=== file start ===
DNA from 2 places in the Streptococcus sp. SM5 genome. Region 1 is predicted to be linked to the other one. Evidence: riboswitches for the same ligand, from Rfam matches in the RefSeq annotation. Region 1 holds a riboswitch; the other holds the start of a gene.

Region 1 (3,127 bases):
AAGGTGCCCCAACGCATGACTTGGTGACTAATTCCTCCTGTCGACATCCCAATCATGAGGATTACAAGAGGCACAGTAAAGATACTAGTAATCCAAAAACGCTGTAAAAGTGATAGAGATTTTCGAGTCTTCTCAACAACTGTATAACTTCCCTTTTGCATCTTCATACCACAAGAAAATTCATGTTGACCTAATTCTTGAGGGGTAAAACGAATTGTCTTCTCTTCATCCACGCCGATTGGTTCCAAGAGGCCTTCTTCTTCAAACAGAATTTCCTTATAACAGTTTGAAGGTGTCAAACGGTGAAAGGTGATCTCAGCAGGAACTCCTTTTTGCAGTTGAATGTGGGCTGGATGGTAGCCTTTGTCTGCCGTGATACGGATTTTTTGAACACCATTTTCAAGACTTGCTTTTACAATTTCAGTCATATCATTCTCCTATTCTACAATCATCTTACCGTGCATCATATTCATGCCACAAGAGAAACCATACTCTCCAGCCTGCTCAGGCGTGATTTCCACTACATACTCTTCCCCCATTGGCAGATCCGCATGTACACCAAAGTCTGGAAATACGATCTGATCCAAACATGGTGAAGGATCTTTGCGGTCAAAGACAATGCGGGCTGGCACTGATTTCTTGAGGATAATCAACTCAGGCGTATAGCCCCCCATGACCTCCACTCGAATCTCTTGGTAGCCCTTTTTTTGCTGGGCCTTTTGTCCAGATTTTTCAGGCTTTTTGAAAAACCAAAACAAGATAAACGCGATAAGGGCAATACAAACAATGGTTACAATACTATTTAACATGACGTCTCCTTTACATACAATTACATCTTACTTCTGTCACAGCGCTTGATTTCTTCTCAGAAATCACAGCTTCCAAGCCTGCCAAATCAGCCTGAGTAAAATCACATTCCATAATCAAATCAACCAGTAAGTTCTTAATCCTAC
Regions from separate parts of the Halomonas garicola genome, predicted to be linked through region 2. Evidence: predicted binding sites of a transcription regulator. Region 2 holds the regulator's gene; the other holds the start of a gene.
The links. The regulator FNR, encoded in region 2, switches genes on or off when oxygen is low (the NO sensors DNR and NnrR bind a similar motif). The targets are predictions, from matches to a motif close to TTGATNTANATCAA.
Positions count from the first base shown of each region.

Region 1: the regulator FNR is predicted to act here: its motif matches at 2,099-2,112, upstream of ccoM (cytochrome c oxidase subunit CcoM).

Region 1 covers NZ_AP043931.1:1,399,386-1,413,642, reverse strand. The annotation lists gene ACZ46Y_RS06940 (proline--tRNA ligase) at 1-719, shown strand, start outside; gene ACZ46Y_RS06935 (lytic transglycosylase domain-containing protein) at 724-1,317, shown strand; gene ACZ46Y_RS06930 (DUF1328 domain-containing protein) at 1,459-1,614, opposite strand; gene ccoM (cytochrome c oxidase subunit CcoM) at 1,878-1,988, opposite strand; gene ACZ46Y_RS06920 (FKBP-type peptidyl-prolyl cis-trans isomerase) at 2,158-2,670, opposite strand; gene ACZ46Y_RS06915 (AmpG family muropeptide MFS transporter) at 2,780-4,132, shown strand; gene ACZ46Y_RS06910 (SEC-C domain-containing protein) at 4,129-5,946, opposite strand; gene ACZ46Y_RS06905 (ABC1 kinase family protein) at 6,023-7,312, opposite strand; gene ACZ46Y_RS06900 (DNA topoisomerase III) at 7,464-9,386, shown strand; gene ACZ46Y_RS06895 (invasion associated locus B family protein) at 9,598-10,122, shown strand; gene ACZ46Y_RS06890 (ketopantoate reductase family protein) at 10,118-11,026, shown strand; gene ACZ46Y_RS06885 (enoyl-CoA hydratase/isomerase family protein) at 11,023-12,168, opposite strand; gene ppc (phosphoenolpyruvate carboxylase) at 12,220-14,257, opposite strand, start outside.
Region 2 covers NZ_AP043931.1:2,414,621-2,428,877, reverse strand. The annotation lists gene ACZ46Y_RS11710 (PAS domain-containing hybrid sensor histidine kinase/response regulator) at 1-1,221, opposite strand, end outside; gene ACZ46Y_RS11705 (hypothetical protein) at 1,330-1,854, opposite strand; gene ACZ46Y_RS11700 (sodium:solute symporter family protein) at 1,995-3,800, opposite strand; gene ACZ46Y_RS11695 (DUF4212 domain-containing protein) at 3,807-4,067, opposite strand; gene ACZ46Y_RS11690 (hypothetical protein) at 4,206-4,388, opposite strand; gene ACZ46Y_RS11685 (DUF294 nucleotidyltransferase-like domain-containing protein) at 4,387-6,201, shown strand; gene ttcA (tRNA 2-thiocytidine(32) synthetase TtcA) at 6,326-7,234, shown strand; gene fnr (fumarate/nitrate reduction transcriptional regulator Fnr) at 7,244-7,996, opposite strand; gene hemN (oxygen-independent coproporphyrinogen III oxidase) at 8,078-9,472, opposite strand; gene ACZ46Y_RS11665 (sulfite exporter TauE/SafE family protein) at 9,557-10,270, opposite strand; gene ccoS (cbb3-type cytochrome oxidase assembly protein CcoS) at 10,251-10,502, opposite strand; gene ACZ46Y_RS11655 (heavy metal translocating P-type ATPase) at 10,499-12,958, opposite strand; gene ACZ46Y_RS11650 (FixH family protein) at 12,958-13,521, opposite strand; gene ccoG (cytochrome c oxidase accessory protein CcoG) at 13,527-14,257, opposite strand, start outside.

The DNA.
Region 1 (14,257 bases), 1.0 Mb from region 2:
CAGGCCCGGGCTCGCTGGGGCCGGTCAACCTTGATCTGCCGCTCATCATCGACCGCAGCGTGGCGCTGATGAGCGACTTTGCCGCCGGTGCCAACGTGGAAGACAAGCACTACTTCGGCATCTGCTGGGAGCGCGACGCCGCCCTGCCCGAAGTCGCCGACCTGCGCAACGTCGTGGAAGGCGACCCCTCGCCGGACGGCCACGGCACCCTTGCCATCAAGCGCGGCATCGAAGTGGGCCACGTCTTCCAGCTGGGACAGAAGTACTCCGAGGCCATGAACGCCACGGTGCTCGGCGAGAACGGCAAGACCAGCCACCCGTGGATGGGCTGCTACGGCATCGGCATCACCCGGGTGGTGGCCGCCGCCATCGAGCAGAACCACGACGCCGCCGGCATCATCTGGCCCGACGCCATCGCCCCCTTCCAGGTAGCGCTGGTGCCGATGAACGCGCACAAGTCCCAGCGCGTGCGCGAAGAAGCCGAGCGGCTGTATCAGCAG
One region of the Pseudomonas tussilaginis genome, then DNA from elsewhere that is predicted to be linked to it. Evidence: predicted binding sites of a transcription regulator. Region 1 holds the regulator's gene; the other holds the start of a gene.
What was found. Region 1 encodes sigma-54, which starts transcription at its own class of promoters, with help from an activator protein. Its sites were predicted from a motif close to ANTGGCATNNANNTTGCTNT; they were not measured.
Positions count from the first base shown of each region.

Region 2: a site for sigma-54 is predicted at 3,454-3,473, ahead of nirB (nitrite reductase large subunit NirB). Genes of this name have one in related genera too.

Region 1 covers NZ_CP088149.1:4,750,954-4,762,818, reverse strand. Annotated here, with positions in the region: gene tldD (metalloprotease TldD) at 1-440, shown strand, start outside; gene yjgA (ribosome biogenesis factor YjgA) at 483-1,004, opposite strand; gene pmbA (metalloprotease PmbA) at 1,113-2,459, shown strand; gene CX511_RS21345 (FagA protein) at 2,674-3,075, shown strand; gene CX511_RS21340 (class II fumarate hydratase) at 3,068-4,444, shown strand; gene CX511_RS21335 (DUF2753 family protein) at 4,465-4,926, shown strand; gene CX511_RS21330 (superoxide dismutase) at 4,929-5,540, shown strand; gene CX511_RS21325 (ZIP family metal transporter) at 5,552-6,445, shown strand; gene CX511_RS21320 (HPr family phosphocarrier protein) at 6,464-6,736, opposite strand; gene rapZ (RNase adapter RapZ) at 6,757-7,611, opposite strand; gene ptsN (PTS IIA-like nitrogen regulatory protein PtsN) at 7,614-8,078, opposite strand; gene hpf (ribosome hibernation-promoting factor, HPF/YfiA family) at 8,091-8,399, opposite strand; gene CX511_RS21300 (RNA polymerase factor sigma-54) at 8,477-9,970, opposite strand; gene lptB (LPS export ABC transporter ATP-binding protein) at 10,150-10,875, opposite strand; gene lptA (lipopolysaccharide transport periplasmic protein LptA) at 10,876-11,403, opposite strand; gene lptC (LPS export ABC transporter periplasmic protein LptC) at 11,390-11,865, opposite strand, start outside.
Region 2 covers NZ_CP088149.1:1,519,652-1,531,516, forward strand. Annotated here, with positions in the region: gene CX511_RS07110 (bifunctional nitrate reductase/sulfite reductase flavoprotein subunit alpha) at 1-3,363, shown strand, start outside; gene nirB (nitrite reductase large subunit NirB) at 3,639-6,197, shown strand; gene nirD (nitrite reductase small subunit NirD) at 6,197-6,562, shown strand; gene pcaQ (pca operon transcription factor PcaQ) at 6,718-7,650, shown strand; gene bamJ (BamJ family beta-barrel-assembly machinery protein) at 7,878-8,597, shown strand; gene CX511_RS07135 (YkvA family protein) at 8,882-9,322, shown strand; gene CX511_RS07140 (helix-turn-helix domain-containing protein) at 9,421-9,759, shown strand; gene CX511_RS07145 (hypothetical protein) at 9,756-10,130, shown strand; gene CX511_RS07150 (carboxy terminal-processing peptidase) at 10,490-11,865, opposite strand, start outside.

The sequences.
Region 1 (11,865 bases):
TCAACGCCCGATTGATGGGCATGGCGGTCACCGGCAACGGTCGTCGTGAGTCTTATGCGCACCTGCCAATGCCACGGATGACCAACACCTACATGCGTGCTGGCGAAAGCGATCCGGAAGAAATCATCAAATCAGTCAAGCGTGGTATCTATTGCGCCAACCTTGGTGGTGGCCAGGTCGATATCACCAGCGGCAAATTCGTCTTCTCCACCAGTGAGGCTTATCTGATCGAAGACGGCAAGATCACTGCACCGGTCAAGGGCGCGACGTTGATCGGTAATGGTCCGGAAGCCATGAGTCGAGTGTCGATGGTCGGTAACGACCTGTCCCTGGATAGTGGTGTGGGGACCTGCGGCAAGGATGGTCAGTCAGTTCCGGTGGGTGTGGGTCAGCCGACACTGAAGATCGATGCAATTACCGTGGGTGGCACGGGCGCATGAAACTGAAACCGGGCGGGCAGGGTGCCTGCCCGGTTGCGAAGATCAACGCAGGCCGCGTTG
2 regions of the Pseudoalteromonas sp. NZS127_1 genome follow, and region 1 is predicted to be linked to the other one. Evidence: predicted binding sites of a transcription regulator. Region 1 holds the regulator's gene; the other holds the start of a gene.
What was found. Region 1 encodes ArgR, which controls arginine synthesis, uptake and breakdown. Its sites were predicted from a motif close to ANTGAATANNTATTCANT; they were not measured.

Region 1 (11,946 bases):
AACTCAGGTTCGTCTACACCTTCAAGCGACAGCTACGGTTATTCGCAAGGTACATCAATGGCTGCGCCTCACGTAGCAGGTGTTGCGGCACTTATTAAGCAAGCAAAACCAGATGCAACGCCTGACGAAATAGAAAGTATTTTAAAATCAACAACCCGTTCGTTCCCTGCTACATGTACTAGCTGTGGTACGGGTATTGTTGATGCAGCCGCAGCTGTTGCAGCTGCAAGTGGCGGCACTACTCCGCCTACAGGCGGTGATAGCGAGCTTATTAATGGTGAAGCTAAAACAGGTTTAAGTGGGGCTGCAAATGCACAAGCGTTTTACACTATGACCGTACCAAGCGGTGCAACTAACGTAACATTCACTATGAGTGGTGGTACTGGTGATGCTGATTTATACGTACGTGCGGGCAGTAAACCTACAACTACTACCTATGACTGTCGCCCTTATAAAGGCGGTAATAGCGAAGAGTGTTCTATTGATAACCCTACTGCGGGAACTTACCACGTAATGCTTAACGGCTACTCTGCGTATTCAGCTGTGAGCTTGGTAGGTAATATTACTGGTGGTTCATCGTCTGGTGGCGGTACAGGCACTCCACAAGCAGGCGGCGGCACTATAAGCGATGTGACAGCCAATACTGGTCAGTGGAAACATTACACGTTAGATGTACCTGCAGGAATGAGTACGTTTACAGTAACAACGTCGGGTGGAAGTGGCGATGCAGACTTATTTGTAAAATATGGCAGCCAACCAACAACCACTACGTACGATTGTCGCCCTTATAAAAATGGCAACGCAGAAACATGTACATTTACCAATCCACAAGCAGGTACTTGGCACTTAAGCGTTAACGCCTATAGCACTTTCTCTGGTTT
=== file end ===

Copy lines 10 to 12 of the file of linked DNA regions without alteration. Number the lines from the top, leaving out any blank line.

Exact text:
The DNA.
Region 1 (14,257 bases), 1.0 Mb from region 2:
CAGGCCCGGGCTCGCTGGGGCCGGTCAACCTTGATCTGCCGCTCATCATCGACCGCAGCGTGGCGCTGATGAGCGACTTTGCCGCCGGTGCCAACGTGGAAGACAAGCACTACTTCGGCATCTGCTGGGAGCGCGACGCCGCCCTGCCCGAAGTCGCCGACCTGCGCAACGTCGTGGAAGGCGACCCCTCGCCGGACGGCCACGGCACCCTTGCCATCAAGCGCGGCATCGAAGTGGGCCACGTCTTCCAGCTGGGACAGAAGTACTCCGAGGCCATGAACGCCACGGTGCTCGGCGAGAACGGCAAGACCAGCCACCCGTGGATGGGCTGCTACGGCATCGGCATCACCCGGGTGGTGGCCGCCGCCATCGAGCAGAACCACGACGCCGCCGGCATCATCTGGCCCGACGCCATCGCCCCCTTCCAGGTAGCGCTGGTGCCGATGAACGCGCACAAGTCCCAGCGCGTGCGCGAAGAAGCCGAGCGGCTGTATCAGCAG